tavern


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tav·ern

 (tăv′ərn)
n.
1. A place of business that serves alcoholic beverages and often basic meals.
2. An inn for travelers.

[Middle English taverne, from Old French, from Latin taberna, hut, tavern, probably from *traberna, from trabs, trab-, beam; see trave.]

tavern

(ˈtævən)
n
1. (Commerce) a less common word for pub
2. (Commerce) US and Eastern Canadian and NZ a place licensed for the sale and consumption of alcoholic drink
[C13: from Old French taverne, from Latin taberna hut]

tav•ern

(ˈtæv ərn)

n.
1. a place where liquors are sold to be consumed on the premises.
2. a public house for travelers and others; inn.
[1250–1300; Middle English taverne < Old French < Latin taberna hut, inn, shop]
ThesaurusAntonymsRelated WordsSynonymsLegend:
Noun1.tavern - a building with a bar that is licensed to sell alcoholic drinkstavern - a building with a bar that is licensed to sell alcoholic drinks
beer garden - tavern with an outdoor area (usually resembling a garden) where beer and other alcoholic drinks are served
bucket shop - (formerly) a cheap saloon selling liquor by the bucket
building, edifice - a structure that has a roof and walls and stands more or less permanently in one place; "there was a three-story building on the corner"; "it was an imposing edifice"
gin mill, pothouse, pub, public house, taphouse, saloon - tavern consisting of a building with a bar and public rooms; often provides light meals
rathskeller - a tavern below street level featuring beer; originally a German restaurant in the basement of city hall
shebeen - unlicensed drinking establishment

tavern

noun inn, bar, pub (informal, chiefly Brit.), public house, watering hole (facetious slang), boozer (Brit., Austral., & N.Z. informal), hostelry, alehouse (archaic), taproom The tavern was packed with about 120 drinkers.
Quotations
"There is nothing which has yet been contrived by man, by which so much happiness is produced as by a good tavern or inn" [Dr. Johnson]
Translations
حانَه، خان، فَنْدُق
hostinec
beværtningkro
krá
krodziņštaverna

tavern

(archaic) [ˈtævən] Ntaberna f

tavern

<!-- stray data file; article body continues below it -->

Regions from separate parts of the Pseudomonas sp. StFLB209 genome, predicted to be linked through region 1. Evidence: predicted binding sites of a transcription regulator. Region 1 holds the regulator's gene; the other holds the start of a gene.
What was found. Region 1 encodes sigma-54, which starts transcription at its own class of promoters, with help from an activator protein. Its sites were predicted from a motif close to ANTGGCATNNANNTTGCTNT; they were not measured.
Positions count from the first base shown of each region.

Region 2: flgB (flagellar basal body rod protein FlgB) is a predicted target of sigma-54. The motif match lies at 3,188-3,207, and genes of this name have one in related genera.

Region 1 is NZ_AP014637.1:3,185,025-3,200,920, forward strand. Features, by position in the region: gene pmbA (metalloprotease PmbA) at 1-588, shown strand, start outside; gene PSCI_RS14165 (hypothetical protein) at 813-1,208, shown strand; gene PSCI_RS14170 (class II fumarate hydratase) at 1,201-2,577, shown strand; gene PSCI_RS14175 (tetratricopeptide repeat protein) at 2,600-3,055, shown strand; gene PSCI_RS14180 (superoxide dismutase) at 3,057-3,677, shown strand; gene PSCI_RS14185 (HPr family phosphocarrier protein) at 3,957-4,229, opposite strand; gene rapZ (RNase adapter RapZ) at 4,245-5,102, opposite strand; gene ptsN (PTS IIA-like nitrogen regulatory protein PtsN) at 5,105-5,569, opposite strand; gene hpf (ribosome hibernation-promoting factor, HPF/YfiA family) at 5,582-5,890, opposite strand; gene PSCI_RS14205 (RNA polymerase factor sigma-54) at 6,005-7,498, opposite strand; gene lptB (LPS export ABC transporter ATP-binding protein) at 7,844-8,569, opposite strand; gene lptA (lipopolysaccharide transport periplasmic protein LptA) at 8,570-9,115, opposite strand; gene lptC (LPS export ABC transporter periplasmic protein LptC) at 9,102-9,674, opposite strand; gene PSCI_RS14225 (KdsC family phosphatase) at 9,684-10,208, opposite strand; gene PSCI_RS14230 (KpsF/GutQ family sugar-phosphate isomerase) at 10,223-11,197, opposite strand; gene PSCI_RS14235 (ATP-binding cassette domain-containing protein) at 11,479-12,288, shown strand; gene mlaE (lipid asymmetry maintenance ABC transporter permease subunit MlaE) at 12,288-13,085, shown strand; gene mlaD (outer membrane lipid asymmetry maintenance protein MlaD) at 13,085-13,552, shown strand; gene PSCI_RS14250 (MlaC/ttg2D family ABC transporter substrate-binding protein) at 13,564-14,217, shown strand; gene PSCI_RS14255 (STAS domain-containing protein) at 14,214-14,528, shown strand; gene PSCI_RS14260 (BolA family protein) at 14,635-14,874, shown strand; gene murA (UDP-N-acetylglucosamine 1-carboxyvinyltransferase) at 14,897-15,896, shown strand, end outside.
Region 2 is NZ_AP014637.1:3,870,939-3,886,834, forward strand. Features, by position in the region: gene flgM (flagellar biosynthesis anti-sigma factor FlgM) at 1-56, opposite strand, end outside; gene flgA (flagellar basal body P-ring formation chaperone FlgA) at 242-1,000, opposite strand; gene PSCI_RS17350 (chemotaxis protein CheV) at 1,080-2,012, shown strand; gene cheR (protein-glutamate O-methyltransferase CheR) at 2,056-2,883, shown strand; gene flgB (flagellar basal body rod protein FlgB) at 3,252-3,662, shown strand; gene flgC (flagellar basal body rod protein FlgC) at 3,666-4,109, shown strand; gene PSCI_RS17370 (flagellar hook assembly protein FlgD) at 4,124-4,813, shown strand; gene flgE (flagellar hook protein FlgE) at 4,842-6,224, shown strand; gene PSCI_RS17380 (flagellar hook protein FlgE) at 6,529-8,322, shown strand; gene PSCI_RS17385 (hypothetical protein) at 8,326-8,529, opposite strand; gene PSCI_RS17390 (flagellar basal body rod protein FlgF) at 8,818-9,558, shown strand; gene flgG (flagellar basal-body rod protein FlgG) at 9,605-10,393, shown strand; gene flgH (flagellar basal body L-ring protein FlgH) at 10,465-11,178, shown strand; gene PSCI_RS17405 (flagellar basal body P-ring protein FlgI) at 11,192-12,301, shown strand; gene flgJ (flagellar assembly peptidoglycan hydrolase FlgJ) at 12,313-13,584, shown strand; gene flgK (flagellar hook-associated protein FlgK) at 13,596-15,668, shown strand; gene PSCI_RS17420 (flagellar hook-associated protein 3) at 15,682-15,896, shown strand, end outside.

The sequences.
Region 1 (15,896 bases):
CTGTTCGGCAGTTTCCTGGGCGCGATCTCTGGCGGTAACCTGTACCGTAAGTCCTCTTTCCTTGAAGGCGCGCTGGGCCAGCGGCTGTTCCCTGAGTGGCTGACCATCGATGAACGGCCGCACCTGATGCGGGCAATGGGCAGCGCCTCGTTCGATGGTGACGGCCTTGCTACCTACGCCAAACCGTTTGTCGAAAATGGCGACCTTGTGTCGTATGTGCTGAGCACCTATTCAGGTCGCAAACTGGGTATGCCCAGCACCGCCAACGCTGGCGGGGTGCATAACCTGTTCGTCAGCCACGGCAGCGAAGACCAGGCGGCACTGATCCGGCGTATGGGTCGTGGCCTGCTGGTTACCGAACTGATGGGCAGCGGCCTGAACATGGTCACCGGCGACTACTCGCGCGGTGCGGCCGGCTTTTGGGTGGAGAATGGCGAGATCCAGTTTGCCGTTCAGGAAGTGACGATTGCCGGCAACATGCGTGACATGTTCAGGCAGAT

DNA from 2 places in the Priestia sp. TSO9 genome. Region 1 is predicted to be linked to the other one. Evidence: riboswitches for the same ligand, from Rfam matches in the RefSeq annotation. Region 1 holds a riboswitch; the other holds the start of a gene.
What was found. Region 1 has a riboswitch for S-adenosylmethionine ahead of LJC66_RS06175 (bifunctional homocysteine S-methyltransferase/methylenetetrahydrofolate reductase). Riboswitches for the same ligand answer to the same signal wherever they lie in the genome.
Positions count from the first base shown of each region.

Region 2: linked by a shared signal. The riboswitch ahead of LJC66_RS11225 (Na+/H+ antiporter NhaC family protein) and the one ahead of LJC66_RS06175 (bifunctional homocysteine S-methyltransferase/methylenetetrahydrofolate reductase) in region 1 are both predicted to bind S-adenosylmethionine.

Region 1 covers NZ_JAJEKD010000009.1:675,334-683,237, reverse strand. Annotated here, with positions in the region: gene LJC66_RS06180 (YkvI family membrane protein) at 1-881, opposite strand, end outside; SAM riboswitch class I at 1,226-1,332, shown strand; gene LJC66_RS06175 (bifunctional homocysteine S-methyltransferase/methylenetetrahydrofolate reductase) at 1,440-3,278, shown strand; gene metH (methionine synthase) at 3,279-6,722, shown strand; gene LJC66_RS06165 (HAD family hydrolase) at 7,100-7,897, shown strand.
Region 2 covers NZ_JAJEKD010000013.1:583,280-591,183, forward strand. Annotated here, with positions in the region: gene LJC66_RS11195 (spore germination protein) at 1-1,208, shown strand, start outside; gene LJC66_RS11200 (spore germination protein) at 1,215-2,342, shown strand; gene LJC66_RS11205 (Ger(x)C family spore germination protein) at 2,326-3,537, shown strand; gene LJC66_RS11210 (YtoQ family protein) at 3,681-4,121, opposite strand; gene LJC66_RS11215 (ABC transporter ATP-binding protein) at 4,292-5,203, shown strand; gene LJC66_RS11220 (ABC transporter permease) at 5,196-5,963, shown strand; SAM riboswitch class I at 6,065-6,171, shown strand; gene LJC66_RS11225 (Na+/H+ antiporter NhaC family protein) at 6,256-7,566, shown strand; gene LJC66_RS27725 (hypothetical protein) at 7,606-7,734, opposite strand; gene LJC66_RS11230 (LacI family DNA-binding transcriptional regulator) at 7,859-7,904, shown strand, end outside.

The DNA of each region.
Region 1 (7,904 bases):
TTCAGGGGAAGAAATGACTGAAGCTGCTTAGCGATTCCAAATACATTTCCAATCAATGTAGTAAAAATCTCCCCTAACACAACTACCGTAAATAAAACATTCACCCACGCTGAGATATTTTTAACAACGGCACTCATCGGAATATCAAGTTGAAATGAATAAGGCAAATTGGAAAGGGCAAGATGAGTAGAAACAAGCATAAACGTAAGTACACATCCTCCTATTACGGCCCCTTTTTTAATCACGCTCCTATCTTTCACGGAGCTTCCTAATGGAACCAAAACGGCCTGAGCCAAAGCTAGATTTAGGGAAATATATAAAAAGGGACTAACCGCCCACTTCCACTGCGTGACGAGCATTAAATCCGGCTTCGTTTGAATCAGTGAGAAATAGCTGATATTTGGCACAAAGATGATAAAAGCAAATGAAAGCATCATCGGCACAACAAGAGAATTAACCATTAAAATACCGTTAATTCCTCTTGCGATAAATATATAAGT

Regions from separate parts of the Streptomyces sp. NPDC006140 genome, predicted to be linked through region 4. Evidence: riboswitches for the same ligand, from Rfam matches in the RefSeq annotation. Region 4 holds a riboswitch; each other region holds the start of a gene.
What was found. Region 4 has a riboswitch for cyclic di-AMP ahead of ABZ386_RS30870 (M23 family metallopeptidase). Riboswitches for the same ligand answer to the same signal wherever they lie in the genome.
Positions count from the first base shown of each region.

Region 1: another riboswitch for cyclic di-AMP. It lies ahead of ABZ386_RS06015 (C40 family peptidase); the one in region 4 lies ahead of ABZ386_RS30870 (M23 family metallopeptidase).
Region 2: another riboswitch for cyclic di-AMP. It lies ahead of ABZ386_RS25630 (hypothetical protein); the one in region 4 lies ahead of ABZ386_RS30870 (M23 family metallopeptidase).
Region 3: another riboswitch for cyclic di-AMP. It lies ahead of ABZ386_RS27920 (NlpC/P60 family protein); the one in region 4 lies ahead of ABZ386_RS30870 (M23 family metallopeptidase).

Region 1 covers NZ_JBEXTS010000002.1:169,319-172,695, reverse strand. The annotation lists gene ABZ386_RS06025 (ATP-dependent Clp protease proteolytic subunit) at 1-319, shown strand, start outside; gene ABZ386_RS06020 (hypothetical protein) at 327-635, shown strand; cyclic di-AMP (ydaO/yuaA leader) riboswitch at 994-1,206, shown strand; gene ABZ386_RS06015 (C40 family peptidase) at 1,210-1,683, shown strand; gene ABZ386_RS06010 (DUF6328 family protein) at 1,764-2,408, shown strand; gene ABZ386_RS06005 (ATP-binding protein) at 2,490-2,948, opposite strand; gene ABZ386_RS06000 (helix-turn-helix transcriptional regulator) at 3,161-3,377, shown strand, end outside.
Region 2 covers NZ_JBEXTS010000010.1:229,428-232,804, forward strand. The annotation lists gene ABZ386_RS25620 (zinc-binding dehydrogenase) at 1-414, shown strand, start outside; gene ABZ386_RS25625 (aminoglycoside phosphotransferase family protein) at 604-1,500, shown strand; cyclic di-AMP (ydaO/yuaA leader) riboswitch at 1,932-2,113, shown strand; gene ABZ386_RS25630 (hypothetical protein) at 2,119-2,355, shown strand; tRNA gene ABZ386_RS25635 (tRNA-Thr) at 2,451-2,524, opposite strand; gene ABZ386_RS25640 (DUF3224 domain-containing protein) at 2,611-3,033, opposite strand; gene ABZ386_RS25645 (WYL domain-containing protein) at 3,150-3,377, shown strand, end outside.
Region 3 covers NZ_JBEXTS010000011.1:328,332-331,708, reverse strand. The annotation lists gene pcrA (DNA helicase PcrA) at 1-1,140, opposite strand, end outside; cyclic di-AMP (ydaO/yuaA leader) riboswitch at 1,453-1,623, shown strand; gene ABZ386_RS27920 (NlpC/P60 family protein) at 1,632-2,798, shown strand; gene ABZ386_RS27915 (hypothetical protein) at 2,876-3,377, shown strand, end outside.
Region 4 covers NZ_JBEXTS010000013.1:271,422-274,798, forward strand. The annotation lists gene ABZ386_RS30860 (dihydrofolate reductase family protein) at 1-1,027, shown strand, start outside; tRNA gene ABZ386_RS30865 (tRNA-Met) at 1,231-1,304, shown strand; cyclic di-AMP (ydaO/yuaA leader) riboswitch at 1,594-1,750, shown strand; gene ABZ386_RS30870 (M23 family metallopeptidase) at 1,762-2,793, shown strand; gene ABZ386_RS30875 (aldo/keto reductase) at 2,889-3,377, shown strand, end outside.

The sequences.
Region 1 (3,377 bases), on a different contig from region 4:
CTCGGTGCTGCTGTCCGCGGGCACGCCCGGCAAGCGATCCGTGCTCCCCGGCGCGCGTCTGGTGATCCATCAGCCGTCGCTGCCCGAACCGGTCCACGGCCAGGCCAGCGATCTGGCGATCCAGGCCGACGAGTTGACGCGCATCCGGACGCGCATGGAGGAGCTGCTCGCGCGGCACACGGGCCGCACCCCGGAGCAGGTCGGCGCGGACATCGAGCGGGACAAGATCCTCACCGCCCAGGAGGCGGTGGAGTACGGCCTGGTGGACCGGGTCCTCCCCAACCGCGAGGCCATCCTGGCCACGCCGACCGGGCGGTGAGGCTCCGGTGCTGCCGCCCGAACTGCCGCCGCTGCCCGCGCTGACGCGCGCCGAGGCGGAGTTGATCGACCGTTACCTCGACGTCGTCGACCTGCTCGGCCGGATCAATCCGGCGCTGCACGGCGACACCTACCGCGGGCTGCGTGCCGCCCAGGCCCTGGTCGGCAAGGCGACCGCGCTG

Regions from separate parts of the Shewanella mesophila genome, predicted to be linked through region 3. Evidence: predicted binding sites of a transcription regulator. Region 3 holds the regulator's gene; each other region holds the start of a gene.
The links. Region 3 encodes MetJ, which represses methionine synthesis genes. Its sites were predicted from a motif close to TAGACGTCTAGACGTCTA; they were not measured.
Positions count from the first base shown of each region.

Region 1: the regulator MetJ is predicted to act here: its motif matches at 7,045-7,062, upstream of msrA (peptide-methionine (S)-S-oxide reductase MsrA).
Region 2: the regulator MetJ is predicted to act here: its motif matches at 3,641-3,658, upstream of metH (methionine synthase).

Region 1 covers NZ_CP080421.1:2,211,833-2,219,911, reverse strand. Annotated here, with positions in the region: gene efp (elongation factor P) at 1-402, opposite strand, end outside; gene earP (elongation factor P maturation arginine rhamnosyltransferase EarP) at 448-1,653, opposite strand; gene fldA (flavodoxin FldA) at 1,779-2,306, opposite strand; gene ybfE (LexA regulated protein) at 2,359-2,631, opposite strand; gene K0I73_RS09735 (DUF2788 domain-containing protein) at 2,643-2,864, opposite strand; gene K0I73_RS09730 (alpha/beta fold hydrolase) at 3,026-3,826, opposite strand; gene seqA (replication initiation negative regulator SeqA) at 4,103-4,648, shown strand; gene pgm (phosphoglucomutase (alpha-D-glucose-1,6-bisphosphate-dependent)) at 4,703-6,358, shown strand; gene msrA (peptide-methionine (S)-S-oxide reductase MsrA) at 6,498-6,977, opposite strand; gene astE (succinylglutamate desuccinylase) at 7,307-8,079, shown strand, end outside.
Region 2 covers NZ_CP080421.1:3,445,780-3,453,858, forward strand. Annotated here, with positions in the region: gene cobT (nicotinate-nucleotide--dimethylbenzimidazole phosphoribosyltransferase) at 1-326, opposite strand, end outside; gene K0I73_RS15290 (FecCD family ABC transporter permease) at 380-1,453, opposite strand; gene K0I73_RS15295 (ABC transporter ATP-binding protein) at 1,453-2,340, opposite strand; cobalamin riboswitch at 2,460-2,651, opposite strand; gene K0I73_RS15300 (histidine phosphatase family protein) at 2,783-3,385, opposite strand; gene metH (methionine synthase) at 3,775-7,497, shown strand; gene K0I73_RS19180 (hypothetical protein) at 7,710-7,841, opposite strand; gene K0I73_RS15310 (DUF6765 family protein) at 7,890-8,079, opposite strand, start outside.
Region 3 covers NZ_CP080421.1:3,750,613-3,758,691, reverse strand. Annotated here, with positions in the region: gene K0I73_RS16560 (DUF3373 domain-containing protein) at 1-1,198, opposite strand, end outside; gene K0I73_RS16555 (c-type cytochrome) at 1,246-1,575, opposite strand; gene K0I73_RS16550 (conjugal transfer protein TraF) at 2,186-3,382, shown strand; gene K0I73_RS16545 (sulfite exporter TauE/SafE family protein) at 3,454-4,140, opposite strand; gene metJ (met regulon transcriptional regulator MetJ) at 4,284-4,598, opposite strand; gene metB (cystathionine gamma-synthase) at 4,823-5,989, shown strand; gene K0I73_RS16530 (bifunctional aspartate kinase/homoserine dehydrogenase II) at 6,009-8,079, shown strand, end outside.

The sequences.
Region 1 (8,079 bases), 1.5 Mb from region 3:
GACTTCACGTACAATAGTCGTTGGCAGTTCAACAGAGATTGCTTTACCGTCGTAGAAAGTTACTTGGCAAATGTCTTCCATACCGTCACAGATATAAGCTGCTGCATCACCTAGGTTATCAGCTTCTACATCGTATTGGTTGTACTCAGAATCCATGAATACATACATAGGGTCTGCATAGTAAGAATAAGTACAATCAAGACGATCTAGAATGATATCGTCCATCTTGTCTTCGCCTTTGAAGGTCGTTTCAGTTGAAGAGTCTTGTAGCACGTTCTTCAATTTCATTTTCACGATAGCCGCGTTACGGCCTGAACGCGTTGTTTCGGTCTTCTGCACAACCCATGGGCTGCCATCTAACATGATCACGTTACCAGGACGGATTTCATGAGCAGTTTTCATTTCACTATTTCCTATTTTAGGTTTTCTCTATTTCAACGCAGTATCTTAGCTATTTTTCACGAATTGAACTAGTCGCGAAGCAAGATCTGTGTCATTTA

[ˈtævərn] ntaverne f

tavern

n (old)Taverne f, → Schänke f, → Schenke f (old)

tavern

[ˈtævən] n (old) → taverna

tavern

(ˈtӕvən) noun
an inn or public house. The travellers stopped at a tavern for a meal and a mug of ale.
References in classic literature ?
Here -- it's the number of a room -- in a tavern, you know
One evening when the curfew was sounding from all the belfries in Paris, the sergeants of the watch might have observed, had it been granted to them to enter the formidable Court of Miracles, that more tumult than usual was in progress in the vagabonds' tavern, that more drinking was being done, and louder swearing.
And what greater felicity than to be alone in a tavern with your last new song, just born and yet still a tingling part of you.
WHEN I had done breakfasting the squire gave me a note addressed to John Silver, at the sign of the Spy-glass, and told me I should easily find the place by following the line of the docks and keeping a bright lookout for a little tavern with a large brass telescope for sign.
As to the manner in which he (or they) obtained access to the roof of the tavern, it is to be remarked that the third house, lower down in the street, was empty, and under repair--that a long ladder was left by the workmen, leading from the pavement to the top of the house-- and that, on returning to their work, on the morning of the 27th, the men found the plank which they had tied to the ladder, to prevent anyone from using it in their absence, removed, and lying on the ground.
Here, when we arrived at the tavern, Mr Watson applied himself to the drawer only, without taking the least notice of the cook; for he had no suspicion but that I had dined long since.
Then we went to a tavern to have coffee and liqueurs.
The difficulty was solved by supposing that the narrator had made a mistake of one day in the date of the occurrence; so that our friend did not hesitate to introduce the story at every tavern and country store along the road, expending a whole bunch of Spanish wrappers among at least twenty horrified audiences.
In the tavern, before which stood the doctor's covered cart, there were already some five officers.
Looking round, he noticed that he was standing close to a tavern which was entered by steps leading from the pavement to the basement.
Therefore you must lend me of your means till we meet again, so that I may hie to the nearest tavern.
Afraid of making any inquiries at this house, D'Artagnan entered a small tavern at the corner of the street and asked for a cup of hypocras.